Post-traumatic growth (PTG) is a term for the positive life changes that may come from trauma. PTG is considered to be the opposite of PTSD. For some patients and caregivers, the cancer experience inspires them to question their beliefs, attitudes, life goals, and relationships. Cancer can serve as a strong catalyst, change agent, and awakener. A re-evaluation process, which can at first be traumatic, may ultimately create healthy changes2-7. Studies suggest that some cancer survivors and their loved ones who endure trauma grow from their ordeal. Specific areas of PTG include appreciation of life, personal strength, and improved ability in relating to others.

How might suffering and wounding be transformed into strength and healing?

“The healing of our present woundedness may lie in recognizing and reclaiming the capacity we have to heal each other, the enormous power in the simplest of human relationships: the strength of a touch, the blessing of forgiveness, the grace of someone else taking you just as you are and finding in you an unsuspected goodness. Everyone alive has suffered. It is the wisdom gained from our wounds and from our own experiences of suffering that makes us able to heal. Becoming expert has turned out to be less important than remembering and trusting the wholeness in myself and everyone else. Expertise cures, but wounded people can best be healed by other wounded people. Only other wounded people can understand what is needed, for the healing of suffering is compassion, not expertise.”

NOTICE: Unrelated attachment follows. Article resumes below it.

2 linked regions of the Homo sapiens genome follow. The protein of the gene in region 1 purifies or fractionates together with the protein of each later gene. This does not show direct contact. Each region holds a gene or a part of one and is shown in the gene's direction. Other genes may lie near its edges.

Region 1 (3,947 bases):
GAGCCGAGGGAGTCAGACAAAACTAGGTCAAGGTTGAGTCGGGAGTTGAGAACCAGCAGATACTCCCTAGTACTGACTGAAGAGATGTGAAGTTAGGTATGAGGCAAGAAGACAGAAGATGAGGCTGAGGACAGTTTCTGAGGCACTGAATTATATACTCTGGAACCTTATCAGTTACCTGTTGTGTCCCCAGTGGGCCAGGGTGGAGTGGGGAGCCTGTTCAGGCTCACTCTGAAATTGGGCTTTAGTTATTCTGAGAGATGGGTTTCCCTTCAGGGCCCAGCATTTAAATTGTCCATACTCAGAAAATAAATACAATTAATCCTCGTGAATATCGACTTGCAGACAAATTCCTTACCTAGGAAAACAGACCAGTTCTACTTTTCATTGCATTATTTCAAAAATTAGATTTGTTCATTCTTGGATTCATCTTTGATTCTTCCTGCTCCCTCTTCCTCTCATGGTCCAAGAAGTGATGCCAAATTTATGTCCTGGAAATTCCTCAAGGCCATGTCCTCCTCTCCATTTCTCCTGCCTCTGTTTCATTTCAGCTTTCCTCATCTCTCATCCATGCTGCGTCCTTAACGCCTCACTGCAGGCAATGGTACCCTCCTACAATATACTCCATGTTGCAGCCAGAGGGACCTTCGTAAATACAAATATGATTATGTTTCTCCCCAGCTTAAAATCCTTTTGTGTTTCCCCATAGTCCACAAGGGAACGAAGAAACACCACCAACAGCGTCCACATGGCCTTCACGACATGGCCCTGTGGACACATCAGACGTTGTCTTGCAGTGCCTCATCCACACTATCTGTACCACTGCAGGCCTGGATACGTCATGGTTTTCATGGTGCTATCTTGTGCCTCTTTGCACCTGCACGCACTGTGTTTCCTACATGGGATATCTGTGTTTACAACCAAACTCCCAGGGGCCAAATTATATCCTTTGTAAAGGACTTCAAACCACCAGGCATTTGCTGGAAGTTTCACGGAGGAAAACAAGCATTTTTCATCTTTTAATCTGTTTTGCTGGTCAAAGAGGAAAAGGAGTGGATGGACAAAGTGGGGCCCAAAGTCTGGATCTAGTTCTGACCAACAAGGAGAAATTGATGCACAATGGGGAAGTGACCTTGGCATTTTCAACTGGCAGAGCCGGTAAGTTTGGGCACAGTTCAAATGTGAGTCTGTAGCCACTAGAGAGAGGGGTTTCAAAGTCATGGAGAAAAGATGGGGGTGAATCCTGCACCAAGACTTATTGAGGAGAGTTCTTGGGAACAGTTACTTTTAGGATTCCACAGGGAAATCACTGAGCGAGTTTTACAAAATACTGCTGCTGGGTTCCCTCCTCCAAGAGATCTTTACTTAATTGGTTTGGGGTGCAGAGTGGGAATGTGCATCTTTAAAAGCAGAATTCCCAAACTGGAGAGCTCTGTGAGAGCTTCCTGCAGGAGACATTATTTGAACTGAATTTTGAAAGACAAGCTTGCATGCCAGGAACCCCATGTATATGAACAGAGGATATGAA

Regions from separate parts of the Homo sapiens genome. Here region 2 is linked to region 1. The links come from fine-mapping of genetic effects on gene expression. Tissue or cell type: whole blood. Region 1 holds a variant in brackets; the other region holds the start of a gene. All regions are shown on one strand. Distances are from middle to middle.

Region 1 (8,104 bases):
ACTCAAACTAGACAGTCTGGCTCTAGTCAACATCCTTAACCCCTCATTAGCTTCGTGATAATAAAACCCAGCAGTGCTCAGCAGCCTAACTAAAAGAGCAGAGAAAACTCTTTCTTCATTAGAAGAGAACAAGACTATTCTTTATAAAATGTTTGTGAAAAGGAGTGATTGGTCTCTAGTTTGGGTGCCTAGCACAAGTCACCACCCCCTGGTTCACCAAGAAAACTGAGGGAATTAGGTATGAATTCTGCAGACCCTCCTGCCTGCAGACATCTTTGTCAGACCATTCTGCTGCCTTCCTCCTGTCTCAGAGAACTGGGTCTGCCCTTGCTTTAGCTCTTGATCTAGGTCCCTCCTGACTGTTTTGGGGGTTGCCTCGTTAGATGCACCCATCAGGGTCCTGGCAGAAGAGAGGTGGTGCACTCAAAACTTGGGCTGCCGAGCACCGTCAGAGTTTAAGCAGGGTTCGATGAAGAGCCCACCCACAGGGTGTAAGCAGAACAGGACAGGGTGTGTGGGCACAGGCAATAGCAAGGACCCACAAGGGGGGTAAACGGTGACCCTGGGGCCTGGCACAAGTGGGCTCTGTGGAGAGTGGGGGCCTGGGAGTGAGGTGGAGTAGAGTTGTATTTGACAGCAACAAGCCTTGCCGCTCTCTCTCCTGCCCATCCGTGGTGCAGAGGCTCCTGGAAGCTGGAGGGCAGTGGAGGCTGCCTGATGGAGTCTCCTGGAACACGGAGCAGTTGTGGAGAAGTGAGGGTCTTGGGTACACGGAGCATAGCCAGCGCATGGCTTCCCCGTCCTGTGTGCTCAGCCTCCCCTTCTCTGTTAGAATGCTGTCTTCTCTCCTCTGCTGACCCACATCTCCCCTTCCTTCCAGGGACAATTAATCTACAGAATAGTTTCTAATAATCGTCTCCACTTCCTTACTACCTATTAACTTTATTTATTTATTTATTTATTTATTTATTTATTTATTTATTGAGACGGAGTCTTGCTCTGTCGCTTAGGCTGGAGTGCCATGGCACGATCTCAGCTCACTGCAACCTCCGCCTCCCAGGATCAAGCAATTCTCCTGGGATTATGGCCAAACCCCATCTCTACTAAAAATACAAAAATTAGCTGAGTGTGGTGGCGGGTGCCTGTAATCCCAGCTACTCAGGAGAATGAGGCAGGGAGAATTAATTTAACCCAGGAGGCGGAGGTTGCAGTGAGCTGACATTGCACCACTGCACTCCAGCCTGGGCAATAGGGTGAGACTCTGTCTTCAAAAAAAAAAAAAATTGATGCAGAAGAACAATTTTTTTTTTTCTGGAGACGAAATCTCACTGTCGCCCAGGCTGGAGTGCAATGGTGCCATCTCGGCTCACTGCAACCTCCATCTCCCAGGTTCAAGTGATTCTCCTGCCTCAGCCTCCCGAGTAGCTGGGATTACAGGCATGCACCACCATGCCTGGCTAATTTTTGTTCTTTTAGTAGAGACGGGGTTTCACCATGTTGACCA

– Rachel Naomi Remen, MD, Kitchen Table Wisdom

How might extreme life challenges impact individuals as well as societies?

“Throughout history humans striving to transform adversity into strength consistently possess a sense of moral commitment, a sense that personal and group trauma must be converted into a community asset, not just a personal asset or catastrophe. From such traumatic origins springs the co-construction or reconstruction of civilization.”
– Sandra L. Bloom, MD, Posttraumatic Growth: Positive Changes in the Aftermath of Crisis

What support is available for PTSD and/or PTG?

Along with a qualified provider, many resources, tools, and techniques to deal with PTSD and engage PTG are available throughout Jeannine Walston’s website, especially in other articles throughout the BodyMind,  Spirit, Social, Environmental, and other sections. You can also learn more with various forms of support from a Cancer Coach.

References
1. Hamer M, Chida Y, Molloy GJ. Psychological distress and cancer mortality. J Psychosom Res. 2009 Mar;66(3):255-8. Epub 2009 Jan 16. PubMed PMID: 19232239.
2. Mosher CE, Danoff-Burg S, Brunker B. Post-traumatic growth and psychosocial adjustment of daughters of breast cancer survivors. Oncol Nurs Forum. 2006 May 3;33(3):543-51. PubMed PMID: 16676011.
3. Thornton AA, Perez MA. Posttraumatic growth in prostate cancer survivors and their partners. Psychooncology. 2006 Apr;15(4):285-96. PubMed PMID: 16035136.
4. Widows MR, Jacobsen PB, Booth-Jones M, Fields KK. Predictors of posttraumatic growth following bone marrow transplantation for cancer. Health Psychol. 2005 May;24(3):266-73. PubMed PMID: 15898862.
5. Weiss T. Correlates of posttraumatic growth in husbands of breast cancer
survivors. Psychooncology. 2004 Apr;13(4):260-8. PubMed PMID: 15054730.
6. Cordova MJ, Andrykowski MA. Responses to cancer diagnosis and treatment: posttraumatic stress and posttraumatic growth. Semin Clin Neuropsychiatry. 2003 Oct;8(4):286-96. Review. PubMed PMID: 14613054.
7. Cordova MJ, Cunningham LL, Carlson CR, Andrykowski MA. Posttraumatic growth following breast cancer: a controlled comparison study. Health Psychol. 2001 May;20(3):176-85. PubMed PMID: 11403215.